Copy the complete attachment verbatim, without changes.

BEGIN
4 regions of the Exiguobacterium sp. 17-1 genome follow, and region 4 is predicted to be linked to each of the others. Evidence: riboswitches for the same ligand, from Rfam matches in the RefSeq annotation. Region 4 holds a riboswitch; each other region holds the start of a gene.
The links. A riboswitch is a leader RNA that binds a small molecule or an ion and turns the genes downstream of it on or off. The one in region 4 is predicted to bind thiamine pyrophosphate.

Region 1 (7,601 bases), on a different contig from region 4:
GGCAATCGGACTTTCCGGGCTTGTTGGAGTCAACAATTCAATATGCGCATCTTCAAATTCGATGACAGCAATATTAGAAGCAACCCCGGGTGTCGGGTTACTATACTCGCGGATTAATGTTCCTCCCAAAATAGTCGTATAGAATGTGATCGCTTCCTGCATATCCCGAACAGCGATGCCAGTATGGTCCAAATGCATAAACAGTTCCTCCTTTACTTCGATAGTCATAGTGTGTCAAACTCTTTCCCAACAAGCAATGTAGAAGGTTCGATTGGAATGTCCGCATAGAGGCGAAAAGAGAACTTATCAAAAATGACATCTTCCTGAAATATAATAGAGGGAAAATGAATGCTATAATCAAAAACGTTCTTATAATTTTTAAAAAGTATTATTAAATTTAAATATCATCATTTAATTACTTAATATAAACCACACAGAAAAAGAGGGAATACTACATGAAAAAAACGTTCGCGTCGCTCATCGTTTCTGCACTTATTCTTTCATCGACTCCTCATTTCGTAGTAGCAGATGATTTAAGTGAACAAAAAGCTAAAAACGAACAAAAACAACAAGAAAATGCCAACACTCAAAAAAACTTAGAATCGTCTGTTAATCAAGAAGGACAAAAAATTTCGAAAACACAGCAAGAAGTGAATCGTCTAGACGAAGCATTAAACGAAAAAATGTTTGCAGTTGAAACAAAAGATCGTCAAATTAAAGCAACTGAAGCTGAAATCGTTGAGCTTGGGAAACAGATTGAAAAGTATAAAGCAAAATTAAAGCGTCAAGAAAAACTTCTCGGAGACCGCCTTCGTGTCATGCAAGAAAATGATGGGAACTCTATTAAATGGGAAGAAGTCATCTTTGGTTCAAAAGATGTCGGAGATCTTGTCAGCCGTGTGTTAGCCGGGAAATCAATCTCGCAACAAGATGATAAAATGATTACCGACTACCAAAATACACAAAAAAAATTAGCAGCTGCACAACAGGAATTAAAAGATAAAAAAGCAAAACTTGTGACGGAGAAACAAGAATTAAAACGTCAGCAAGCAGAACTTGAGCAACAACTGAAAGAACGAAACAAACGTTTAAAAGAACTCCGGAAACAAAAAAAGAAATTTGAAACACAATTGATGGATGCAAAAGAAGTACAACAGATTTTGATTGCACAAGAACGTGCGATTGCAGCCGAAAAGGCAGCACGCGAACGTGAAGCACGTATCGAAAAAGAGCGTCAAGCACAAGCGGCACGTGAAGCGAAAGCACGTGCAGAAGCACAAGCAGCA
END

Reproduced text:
4 regions of the Exiguobacterium sp. 17-1 genome follow, and region 4 is predicted to be linked to each of the others. Evidence: riboswitches for the same ligand, from Rfam matches in the RefSeq annotation. Region 4 holds a riboswitch; each other region holds the start of a gene.
The links. A riboswitch is a leader RNA that binds a small molecule or an ion and turns the genes downstream of it on or off. The one in region 4 is predicted to bind thiamine pyrophosphate.

Region 1 (7,601 bases), on a different contig from region 4:
GGCAATCGGACTTTCCGGGCTTGTTGGAGTCAACAATTCAATATGCGCATCTTCAAATTCGATGACAGCAATATTAGAAGCAACCCCGGGTGTCGGGTTACTATACTCGCGGATTAATGTTCCTCCCAAAATAGTCGTATAGAATGTGATCGCTTCCTGCATATCCCGAACAGCGATGCCAGTATGGTCCAAATGCATAAACAGTTCCTCCTTTACTTCGATAGTCATAGTGTGTCAAACTCTTTCCCAACAAGCAATGTAGAAGGTTCGATTGGAATGTCCGCATAGAGGCGAAAAGAGAACTTATCAAAAATGACATCTTCCTGAAATATAATAGAGGGAAAATGAATGCTATAATCAAAAACGTTCTTATAATTTTTAAAAAGTATTATTAAATTTAAATATCATCATTTAATTACTTAATATAAACCACACAGAAAAAGAGGGAATACTACATGAAAAAAACGTTCGCGTCGCTCATCGTTTCTGCACTTATTCTTTCATCGACTCCTCATTTCGTAGTAGCAGATGATTTAAGTGAACAAAAAGCTAAAAACGAACAAAAACAACAAGAAAATGCCAACACTCAAAAAAACTTAGAATCGTCTGTTAATCAAGAAGGACAAAAAATTTCGAAAACACAGCAAGAAGTGAATCGTCTAGACGAAGCATTAAACGAAAAAATGTTTGCAGTTGAAACAAAAGATCGTCAAATTAAAGCAACTGAAGCTGAAATCGTTGAGCTTGGGAAACAGATTGAAAAGTATAAAGCAAAATTAAAGCGTCAAGAAAAACTTCTCGGAGACCGCCTTCGTGTCATGCAAGAAAATGATGGGAACTCTATTAAATGGGAAGAAGTCATCTTTGGTTCAAAAGATGTCGGAGATCTTGTCAGCCGTGTGTTAGCCGGGAAATCAATCTCGCAACAAGATGATAAAATGATTACCGACTACCAAAATACACAAAAAAAATTAGCAGCTGCACAACAGGAATTAAAAGATAAAAAAGCAAAACTTGTGACGGAGAAACAAGAATTAAAACGTCAGCAAGCAGAACTTGAGCAACAACTGAAAGAACGAAACAAACGTTTAAAAGAACTCCGGAAACAAAAAAAGAAATTTGAAACACAATTGATGGATGCAAAAGAAGTACAACAGATTTTGATTGCACAAGAACGTGCGATTGCAGCCGAAAAGGCAGCACGCGAACGTGAAGCACGTATCGAAAAAGAGCGTCAAGCACAAGCGGCACGTGAAGCGAAAGCACGTGCAGAAGCACAAGCAGCA